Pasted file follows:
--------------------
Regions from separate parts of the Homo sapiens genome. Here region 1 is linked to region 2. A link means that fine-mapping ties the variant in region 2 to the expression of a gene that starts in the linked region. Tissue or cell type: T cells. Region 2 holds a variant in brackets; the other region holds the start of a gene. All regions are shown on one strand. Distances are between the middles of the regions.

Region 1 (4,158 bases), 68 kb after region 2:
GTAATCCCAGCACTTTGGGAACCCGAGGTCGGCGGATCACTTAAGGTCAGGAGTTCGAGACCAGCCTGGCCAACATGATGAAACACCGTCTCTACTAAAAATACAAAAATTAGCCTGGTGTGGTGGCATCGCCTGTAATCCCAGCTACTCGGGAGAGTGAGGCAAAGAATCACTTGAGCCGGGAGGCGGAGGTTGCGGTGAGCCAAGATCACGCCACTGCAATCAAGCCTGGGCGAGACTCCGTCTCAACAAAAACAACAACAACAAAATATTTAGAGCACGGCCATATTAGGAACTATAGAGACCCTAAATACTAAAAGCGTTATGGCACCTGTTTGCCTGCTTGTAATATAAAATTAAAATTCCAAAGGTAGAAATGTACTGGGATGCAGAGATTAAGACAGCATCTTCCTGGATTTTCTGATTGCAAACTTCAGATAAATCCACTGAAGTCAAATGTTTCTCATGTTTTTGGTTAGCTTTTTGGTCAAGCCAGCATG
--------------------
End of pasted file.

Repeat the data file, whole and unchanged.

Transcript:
Regions from separate parts of the Homo sapiens genome. Here region 1 is linked to region 2. A link means that fine-mapping ties the variant in region 2 to the expression of a gene that starts in the linked region. Tissue or cell type: T cells. Region 2 holds a variant in brackets; the other region holds the start of a gene. All regions are shown on one strand. Distances are between the middles of the regions.

Region 1 (4,158 bases), 68 kb after region 2:
GTAATCCCAGCACTTTGGGAACCCGAGGTCGGCGGATCACTTAAGGTCAGGAGTTCGAGACCAGCCTGGCCAACATGATGAAACACCGTCTCTACTAAAAATACAAAAATTAGCCTGGTGTGGTGGCATCGCCTGTAATCCCAGCTACTCGGGAGAGTGAGGCAAAGAATCACTTGAGCCGGGAGGCGGAGGTTGCGGTGAGCCAAGATCACGCCACTGCAATCAAGCCTGGGCGAGACTCCGTCTCAACAAAAACAACAACAACAAAATATTTAGAGCACGGCCATATTAGGAACTATAGAGACCCTAAATACTAAAAGCGTTATGGCACCTGTTTGCCTGCTTGTAATATAAAATTAAAATTCCAAAGGTAGAAATGTACTGGGATGCAGAGATTAAGACAGCATCTTCCTGGATTTTCTGATTGCAAACTTCAGATAAATCCACTGAAGTCAAATGTTTCTCATGTTTTTGGTTAGCTTTTTGGTCAAGCCAGCATG